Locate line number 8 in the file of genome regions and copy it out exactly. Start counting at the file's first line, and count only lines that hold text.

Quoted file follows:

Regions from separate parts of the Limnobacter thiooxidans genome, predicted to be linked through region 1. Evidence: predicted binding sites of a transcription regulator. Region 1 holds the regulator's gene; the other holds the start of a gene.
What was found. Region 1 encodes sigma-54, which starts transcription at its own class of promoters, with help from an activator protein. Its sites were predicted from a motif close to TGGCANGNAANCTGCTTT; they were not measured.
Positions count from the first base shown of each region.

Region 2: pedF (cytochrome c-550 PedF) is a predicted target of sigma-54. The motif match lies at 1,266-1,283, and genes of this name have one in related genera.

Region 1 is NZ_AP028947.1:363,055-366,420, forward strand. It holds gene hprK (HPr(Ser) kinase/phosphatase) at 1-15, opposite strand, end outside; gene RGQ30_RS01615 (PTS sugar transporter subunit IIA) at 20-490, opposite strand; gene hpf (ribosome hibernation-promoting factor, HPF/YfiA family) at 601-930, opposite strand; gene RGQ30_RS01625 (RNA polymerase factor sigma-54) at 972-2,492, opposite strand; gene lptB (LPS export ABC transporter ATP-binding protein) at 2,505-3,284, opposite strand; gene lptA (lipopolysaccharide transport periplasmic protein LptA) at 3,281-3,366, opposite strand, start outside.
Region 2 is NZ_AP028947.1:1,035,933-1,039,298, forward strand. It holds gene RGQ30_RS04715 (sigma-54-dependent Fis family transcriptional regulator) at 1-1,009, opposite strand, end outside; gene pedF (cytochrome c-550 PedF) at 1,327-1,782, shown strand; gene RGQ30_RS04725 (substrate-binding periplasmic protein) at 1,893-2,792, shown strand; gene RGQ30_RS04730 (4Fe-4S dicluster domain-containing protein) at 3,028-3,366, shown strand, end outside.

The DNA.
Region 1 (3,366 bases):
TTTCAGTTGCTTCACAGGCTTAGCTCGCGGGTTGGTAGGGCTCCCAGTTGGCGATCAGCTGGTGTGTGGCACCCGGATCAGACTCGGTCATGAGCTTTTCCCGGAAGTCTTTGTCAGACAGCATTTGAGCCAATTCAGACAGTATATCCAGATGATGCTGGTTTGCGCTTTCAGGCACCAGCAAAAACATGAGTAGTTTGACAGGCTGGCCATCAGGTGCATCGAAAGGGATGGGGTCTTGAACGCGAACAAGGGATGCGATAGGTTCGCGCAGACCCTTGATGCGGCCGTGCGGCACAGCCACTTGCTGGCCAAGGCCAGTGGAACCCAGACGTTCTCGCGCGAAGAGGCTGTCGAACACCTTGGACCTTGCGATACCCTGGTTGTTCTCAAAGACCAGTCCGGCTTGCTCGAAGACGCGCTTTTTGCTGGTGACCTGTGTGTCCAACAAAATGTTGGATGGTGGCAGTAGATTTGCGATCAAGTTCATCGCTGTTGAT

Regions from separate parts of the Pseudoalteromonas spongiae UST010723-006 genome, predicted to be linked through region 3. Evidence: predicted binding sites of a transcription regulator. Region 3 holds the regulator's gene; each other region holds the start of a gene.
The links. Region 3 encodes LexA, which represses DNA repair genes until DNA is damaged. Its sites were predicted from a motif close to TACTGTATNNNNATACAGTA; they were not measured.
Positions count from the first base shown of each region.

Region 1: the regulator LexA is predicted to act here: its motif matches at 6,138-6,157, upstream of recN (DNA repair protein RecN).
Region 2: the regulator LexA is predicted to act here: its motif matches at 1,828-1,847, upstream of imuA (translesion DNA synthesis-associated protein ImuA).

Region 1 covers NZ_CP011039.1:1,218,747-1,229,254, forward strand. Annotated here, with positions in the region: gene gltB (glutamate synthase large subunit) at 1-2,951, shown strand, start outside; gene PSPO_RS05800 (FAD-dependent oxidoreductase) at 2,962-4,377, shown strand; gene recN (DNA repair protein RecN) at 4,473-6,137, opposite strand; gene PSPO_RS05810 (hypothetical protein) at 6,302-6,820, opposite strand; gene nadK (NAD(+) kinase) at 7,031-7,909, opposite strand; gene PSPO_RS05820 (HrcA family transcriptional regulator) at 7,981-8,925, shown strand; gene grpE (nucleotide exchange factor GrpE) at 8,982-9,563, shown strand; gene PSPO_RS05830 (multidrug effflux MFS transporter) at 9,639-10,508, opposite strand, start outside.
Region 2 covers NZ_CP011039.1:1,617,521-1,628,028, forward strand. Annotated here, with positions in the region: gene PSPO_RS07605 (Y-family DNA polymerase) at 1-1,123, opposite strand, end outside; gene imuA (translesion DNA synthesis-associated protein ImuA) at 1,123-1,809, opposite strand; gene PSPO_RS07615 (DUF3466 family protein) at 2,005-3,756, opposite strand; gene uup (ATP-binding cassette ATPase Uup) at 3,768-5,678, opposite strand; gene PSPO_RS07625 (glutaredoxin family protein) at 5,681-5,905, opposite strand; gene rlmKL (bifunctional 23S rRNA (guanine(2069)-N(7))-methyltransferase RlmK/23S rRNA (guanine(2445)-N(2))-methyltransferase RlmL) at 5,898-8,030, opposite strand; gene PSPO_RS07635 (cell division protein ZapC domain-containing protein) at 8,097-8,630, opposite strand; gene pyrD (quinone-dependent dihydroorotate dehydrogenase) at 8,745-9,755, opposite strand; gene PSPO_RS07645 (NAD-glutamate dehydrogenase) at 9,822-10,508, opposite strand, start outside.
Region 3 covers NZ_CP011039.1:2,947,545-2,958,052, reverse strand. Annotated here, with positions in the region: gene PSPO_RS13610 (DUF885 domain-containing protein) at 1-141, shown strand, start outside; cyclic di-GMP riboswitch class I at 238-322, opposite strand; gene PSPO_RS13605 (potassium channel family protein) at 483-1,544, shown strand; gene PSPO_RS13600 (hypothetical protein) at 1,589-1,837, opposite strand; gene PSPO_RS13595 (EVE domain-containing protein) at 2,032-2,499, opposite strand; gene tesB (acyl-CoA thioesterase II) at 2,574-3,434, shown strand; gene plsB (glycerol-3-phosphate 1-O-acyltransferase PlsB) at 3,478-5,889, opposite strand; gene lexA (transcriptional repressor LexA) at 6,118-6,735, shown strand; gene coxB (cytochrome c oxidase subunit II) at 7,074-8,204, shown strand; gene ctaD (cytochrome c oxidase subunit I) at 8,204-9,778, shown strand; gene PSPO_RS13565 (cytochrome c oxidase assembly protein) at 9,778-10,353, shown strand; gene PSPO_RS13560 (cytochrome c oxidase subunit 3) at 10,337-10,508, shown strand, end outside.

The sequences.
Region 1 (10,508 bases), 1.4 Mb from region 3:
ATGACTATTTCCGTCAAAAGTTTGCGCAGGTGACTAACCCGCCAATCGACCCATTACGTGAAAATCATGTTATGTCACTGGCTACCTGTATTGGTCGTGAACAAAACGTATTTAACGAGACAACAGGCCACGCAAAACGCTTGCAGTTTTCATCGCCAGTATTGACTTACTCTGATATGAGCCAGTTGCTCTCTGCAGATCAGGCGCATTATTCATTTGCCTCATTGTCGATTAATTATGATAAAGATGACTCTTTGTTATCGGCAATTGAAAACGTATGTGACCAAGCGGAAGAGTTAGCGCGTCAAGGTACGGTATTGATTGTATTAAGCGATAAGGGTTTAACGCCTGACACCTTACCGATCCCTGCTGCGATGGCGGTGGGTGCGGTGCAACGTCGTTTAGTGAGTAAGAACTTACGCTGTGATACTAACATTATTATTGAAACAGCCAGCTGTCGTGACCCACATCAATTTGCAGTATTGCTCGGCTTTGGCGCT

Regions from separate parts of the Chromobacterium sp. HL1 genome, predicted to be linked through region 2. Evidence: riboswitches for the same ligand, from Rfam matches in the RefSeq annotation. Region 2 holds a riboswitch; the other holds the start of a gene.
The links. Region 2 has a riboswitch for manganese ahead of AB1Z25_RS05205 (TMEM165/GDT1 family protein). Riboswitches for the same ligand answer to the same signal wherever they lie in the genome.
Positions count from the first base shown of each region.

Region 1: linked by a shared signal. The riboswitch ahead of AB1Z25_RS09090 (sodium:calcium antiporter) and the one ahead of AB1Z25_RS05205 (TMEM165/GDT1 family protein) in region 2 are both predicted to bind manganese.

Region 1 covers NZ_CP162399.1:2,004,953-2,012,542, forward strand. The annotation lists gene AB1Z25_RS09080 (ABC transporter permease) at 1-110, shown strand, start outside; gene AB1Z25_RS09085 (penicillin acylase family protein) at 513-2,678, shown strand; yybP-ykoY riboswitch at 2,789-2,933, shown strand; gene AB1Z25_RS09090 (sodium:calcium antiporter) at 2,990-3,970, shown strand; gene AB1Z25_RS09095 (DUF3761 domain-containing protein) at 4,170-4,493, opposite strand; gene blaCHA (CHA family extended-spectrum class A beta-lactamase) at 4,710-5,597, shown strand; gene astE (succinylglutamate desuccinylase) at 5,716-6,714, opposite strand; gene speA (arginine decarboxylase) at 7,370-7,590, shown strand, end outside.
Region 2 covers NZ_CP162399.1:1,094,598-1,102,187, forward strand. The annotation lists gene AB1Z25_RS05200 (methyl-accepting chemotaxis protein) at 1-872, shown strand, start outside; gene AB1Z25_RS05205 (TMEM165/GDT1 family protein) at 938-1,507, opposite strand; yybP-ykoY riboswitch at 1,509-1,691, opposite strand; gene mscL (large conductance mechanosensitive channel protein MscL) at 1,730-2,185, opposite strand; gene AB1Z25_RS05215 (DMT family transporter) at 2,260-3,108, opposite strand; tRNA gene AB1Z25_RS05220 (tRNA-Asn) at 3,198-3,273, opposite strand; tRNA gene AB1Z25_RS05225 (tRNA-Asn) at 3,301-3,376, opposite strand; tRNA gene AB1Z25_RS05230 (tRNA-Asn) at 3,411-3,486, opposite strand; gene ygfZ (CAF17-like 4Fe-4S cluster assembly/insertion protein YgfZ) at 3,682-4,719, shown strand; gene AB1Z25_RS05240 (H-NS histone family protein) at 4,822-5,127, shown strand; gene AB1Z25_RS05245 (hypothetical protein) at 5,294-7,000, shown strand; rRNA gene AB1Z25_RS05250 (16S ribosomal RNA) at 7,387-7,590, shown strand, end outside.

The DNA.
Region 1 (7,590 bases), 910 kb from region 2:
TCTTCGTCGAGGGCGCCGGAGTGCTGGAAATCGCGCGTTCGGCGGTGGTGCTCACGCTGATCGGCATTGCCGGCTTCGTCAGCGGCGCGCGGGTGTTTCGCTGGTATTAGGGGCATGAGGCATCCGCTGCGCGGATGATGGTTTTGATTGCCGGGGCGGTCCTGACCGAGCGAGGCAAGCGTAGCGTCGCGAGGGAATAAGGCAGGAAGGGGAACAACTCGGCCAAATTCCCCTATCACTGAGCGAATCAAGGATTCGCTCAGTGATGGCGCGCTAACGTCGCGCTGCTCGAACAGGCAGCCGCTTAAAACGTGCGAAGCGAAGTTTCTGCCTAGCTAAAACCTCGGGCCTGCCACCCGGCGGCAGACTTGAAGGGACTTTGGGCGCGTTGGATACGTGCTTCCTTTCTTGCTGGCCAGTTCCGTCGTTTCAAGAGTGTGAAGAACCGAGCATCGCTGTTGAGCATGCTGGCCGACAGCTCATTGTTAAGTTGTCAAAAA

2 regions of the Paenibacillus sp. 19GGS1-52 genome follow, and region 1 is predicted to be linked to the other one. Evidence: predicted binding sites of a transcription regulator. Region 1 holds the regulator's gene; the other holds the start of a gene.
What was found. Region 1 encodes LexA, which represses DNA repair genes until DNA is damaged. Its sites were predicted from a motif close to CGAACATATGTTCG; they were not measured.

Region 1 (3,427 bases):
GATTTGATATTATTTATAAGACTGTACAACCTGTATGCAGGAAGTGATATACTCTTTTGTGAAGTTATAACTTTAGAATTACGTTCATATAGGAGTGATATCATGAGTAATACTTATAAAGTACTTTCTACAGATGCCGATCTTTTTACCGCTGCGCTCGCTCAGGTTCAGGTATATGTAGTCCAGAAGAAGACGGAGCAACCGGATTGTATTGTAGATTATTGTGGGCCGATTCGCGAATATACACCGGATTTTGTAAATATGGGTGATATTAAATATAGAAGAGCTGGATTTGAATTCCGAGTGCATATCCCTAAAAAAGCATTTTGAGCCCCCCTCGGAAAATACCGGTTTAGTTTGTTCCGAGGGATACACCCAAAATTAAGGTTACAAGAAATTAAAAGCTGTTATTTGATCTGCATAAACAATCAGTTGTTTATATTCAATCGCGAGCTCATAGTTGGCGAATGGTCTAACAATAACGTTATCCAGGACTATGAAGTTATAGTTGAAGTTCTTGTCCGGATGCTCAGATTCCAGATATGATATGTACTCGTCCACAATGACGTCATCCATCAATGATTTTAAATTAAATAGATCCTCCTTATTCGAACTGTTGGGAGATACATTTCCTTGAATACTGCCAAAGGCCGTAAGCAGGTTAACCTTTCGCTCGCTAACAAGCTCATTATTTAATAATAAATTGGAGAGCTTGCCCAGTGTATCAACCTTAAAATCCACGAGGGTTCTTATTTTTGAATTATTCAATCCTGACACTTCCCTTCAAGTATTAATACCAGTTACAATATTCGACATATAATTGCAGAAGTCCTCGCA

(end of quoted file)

Region 1 (3,366 bases):